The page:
The importance of highly disciplined meetings

The importance of highly disciplined meetings 

A study referenced in Strategy+Business looked at mid-size companies and recorded the types of meetings they held, and the impact these meetings had on company performance over a period of two and a half years.

The researchers found that companies that ran well-structured, highly disciplined meetings every week achieved superior results, and this had a positive, flow-on effect years later.

Conversely, the companies which ran poorly disciplined, unstructured team meetings experienced more employee dissatisfaction, lower staff productivity, and lower overall performance.

Companies that run good meetings share these characteristics:

  • The manager or meeting facilitator has a strong personality; they stick to an agenda and keep people focused on what’s important.
  • They use their meetings to focus on performance e.g: Metric (KPI) performance standards being achieved. Projects and Tasks getting completed on time.
  • Team members are expected to be proactive and update their progress in advance of the meeting
  • Team members take accountability for results.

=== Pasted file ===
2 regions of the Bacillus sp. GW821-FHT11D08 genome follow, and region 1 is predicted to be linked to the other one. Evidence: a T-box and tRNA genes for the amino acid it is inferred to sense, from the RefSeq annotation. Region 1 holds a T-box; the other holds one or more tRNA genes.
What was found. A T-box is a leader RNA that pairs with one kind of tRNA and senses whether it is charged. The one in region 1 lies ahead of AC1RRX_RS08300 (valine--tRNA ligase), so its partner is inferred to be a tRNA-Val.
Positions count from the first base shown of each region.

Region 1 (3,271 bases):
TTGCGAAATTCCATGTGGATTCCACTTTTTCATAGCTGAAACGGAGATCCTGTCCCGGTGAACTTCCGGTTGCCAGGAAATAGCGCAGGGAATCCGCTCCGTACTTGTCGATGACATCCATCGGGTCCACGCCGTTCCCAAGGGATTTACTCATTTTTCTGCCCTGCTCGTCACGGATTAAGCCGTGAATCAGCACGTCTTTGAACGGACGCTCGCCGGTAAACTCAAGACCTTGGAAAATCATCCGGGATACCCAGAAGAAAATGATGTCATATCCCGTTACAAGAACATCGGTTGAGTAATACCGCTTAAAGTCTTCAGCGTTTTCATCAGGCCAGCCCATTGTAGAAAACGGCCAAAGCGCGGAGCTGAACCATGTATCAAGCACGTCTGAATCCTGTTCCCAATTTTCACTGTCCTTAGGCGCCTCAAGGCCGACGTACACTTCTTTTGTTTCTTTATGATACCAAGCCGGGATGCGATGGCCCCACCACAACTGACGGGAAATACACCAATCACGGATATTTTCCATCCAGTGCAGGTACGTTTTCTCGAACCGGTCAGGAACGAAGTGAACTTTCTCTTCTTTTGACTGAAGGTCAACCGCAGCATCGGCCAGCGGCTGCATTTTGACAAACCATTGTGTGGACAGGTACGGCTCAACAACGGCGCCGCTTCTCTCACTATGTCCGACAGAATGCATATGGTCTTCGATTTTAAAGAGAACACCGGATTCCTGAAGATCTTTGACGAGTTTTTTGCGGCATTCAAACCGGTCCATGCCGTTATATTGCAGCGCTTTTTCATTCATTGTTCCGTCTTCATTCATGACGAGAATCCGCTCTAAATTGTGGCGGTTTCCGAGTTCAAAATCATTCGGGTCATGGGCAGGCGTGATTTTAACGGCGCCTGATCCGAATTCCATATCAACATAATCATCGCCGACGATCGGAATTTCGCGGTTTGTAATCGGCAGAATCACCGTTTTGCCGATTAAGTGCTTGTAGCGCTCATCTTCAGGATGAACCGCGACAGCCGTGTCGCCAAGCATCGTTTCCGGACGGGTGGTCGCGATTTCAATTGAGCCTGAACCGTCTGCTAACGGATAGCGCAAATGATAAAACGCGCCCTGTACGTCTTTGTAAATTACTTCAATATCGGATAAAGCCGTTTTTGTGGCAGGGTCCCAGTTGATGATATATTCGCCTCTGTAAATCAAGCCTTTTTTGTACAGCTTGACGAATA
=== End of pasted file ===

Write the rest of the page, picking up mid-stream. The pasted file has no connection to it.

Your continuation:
Companies that run poor meetings share these characteristics:

  • The manager or meeting facilitator does NOT hold people accountable to achieve Metric (KPI) standards, nor get Projects and Tasks completed on time.
  • The meetings are unstructured and waste a lot of time.
  • Complaining and criticizing behaviors are common.
  • Failing to take personal accountability for results is common.

Unfortunately, in my experience, many managers don’t know how to run effective meetings.

How effective are your weekly meetings?

Be honest.

  • Do your meetings inspire and motivate your team members?
  • Does the manager or meeting facilitator hold people accountable for getting Projects and Tasks done on time?
  • Does the manager or meeting facilitator hold people accountable for achieving the “green” level of performance on their Metrics (KPIs)?
  • Do people get praised and acknowledged for making progress and achieving the agreed standards?
  • Does everyone leave the meeting with clarity about what needs to happen next (“the one thing“)?

Here are some guidelines I have put together that clients have found useful:

How to run a daily huddle

How to run a 1 on 1 meeting

How to run an effective team meeting

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Until next time…
Stephen

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